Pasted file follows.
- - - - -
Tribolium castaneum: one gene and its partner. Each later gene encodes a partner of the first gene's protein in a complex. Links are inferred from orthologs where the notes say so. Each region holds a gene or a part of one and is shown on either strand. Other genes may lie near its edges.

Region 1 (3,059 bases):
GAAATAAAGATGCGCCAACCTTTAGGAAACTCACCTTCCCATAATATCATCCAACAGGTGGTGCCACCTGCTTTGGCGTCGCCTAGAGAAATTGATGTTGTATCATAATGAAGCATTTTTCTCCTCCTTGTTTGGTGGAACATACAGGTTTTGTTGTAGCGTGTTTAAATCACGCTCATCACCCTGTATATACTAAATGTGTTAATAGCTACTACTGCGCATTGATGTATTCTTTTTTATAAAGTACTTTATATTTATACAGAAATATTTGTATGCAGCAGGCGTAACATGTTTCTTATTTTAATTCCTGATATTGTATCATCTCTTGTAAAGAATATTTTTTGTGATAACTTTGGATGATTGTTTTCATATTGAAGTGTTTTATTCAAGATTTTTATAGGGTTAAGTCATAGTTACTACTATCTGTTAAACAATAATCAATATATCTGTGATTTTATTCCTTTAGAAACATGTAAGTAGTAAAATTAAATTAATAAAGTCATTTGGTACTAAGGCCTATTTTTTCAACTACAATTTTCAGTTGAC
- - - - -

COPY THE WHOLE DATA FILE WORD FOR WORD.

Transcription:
Tribolium castaneum: one gene and its partner. Each later gene encodes a partner of the first gene's protein in a complex. Links are inferred from orthologs where the notes say so. Each region holds a gene or a part of one and is shown on either strand. Other genes may lie near its edges.

Region 1 (3,059 bases):
GAAATAAAGATGCGCCAACCTTTAGGAAACTCACCTTCCCATAATATCATCCAACAGGTGGTGCCACCTGCTTTGGCGTCGCCTAGAGAAATTGATGTTGTATCATAATGAAGCATTTTTCTCCTCCTTGTTTGGTGGAACATACAGGTTTTGTTGTAGCGTGTTTAAATCACGCTCATCACCCTGTATATACTAAATGTGTTAATAGCTACTACTGCGCATTGATGTATTCTTTTTTATAAAGTACTTTATATTTATACAGAAATATTTGTATGCAGCAGGCGTAACATGTTTCTTATTTTAATTCCTGATATTGTATCATCTCTTGTAAAGAATATTTTTTGTGATAACTTTGGATGATTGTTTTCATATTGAAGTGTTTTATTCAAGATTTTTATAGGGTTAAGTCATAGTTACTACTATCTGTTAAACAATAATCAATATATCTGTGATTTTATTCCTTTAGAAACATGTAAGTAGTAAAATTAAATTAATAAAGTCATTTGGTACTAAGGCCTATTTTTTCAACTACAATTTTCAGTTGAC